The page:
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Ecophysiology of horticultural crops: an overview  [2010]

Hermann Restrepo Díaz Juan Carlos Melgar Leonardo Lombardini

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Horticultural crops include a wide range of commodities, such as fruits and vegetables, that are highly valuable for humanity. They are extensively grown worldwide, and their production can be described as an open and highly complex system affected by many factors, among which we can count weather, soil and cropping system, as well as the interaction between these factors. The aim of environmental physiology is to characterize the interaction between environmental stress and crop response, in order to maximize both yield quantity and quality. This review presents the most recent findings about the effects of the main abiotic environmental factors (light, temperature, and water) on whole plant physiology of horticultural crops. Environmental stresses can cause morpho-anatomical, physiological and biochemical changes in crops, resulting in a strong profit reduction. A clear understanding of environmental factors and their interaction with physiological processes is extremely important for improving horticultural practices (irrigation, light management, mineral nutrition, greenhouse design, etc.), optimizing photosynthetic carbon assimilation and increasing fruit productivity and crop quality. In addition, the information obtained by ecophysiological studies can be incorporated into breeding programs or agricultural zoning strategies. Key wods: vegetable crops, fruit trees, water stress, temperature.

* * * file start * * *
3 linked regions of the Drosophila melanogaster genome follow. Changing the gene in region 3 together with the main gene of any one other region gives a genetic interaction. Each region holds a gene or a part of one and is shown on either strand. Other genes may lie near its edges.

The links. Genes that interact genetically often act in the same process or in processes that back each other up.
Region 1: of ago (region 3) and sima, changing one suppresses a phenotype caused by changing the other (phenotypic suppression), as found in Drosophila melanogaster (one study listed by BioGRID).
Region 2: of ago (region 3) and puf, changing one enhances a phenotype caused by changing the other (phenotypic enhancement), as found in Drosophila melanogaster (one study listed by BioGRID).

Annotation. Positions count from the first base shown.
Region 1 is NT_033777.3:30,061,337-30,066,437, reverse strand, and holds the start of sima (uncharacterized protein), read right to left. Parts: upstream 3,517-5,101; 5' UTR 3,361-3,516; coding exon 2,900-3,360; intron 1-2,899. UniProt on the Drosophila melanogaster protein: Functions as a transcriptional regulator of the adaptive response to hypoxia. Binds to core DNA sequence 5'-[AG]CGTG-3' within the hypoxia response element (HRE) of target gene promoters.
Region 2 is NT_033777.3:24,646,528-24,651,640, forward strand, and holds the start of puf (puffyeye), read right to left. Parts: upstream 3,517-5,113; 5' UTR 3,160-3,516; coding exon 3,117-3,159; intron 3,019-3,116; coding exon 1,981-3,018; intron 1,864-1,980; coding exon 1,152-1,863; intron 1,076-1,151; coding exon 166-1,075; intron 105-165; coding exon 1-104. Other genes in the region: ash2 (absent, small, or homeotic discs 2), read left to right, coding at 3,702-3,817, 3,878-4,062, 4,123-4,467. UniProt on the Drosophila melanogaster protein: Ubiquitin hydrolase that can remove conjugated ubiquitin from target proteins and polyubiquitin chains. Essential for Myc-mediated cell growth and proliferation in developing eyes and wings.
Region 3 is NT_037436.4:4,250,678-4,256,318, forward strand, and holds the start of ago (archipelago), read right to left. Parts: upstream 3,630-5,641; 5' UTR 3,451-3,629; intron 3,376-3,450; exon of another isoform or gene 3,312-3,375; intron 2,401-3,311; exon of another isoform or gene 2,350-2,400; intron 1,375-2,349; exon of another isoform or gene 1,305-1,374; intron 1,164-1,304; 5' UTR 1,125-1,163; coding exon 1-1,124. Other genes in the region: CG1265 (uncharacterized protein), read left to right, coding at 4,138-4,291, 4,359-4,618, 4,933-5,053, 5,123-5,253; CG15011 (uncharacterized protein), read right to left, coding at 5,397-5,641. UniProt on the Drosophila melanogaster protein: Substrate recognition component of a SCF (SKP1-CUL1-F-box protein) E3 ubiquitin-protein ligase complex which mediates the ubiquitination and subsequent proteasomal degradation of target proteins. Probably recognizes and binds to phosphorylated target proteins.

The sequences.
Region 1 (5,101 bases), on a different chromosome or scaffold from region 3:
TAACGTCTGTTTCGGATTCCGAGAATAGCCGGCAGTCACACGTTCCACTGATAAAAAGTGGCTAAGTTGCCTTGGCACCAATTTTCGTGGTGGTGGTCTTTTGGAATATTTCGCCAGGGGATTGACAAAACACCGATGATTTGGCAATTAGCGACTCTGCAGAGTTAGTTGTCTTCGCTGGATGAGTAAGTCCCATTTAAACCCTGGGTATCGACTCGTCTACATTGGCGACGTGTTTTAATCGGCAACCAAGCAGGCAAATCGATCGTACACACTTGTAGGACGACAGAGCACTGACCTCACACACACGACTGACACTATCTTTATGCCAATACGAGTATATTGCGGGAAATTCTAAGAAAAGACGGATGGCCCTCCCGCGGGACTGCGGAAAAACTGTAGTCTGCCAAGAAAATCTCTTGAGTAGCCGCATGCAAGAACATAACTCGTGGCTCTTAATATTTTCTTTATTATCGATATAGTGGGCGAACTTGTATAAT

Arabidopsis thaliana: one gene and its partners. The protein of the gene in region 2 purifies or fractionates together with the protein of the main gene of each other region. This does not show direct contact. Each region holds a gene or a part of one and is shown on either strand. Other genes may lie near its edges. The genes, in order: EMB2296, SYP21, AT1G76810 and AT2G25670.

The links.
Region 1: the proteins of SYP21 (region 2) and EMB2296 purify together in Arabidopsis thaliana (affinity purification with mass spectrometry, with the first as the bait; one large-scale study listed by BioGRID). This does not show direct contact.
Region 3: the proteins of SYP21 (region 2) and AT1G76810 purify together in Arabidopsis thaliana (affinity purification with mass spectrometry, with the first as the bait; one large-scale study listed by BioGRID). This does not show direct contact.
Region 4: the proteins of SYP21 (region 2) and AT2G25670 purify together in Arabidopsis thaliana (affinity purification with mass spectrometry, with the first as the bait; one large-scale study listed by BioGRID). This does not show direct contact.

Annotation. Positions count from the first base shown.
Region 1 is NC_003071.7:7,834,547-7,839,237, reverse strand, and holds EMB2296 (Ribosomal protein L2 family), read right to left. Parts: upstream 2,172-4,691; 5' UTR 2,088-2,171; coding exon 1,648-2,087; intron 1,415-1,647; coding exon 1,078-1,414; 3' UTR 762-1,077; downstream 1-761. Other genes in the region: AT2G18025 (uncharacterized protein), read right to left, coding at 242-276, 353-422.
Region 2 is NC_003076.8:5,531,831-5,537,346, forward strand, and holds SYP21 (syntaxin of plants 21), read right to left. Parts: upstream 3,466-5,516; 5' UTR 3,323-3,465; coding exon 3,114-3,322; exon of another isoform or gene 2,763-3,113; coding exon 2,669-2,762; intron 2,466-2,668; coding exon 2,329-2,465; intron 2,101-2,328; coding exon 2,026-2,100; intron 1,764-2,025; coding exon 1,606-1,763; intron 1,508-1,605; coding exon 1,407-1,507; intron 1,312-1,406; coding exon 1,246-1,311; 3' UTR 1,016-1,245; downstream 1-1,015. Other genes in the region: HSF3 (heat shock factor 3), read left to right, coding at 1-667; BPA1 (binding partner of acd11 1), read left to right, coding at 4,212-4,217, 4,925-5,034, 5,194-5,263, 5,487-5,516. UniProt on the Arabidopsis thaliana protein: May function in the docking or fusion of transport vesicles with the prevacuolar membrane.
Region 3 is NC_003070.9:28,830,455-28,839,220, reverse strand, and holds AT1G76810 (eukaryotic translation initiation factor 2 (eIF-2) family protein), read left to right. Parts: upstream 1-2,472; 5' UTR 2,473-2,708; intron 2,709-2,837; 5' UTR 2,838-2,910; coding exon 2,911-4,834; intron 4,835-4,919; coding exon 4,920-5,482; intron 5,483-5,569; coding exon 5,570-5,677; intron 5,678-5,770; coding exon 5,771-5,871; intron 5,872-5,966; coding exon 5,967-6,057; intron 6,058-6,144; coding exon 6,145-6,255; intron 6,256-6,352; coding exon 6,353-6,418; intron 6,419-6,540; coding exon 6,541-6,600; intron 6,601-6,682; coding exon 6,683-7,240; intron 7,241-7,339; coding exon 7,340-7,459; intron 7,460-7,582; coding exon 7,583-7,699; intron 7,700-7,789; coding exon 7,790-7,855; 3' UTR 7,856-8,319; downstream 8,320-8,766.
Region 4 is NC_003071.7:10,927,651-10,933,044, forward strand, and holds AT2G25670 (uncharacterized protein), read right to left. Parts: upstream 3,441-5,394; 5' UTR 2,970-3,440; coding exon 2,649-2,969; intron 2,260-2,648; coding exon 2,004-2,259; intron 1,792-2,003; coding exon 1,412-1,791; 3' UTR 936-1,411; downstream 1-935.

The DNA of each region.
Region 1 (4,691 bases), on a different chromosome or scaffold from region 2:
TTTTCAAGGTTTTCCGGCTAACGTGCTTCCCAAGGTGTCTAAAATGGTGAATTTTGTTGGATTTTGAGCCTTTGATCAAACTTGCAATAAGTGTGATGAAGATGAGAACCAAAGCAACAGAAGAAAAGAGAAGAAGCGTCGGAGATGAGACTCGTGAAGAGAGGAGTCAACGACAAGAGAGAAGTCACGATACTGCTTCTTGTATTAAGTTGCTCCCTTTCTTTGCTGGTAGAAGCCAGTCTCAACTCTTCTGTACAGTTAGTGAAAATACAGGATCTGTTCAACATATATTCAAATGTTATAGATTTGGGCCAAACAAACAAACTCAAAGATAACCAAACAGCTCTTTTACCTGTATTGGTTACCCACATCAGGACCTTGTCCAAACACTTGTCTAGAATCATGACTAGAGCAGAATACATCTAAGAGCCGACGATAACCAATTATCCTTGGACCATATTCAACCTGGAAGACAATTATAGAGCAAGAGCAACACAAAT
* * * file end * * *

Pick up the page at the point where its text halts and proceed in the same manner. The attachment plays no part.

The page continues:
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Agronomía Colombiana

ISSN : 0120-9965

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